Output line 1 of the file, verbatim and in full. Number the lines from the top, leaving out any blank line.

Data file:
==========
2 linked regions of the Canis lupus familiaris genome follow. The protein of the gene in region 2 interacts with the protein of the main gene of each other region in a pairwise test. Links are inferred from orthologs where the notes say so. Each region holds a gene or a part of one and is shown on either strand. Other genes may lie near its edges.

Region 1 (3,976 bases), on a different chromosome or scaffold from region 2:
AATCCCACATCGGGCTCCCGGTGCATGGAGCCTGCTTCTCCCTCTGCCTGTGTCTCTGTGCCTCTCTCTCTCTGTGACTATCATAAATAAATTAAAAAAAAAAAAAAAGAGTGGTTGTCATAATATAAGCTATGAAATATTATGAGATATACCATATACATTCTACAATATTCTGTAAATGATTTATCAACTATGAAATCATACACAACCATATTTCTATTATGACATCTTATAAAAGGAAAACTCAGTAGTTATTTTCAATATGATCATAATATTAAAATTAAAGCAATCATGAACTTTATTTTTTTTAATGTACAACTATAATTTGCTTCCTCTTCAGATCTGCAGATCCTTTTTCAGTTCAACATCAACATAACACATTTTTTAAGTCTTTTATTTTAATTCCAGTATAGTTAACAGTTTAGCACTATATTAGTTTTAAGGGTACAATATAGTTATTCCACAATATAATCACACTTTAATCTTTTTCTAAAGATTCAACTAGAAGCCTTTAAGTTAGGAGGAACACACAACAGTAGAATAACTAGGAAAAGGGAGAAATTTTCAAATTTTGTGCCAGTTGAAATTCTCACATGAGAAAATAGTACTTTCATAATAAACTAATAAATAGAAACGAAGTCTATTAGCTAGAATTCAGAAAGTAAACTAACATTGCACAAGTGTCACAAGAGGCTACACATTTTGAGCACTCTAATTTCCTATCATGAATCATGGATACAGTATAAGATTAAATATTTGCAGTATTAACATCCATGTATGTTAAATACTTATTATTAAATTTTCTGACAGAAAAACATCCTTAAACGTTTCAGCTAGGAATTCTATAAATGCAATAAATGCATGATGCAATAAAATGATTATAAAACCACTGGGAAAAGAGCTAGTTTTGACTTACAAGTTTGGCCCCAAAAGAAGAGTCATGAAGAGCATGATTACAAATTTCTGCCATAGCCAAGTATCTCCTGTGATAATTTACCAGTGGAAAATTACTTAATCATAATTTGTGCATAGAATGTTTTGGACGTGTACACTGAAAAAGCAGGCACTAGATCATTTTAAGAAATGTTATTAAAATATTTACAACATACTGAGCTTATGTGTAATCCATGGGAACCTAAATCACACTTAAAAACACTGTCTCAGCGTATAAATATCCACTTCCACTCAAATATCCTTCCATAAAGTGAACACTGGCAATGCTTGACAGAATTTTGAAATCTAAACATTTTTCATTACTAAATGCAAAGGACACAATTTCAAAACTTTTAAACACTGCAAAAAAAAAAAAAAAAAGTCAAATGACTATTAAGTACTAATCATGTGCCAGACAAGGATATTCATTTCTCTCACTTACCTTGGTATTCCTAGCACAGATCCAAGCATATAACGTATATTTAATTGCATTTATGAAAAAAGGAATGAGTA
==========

2 linked regions of the Canis lupus familiaris genome follow. The protein of the gene in region 2 interacts with the protein of the main gene of each other region in a pairwise test. Links are inferred from orthologs where the notes say so. Each region holds a gene or a part of one and is shown on either strand. Other genes may lie near its edges.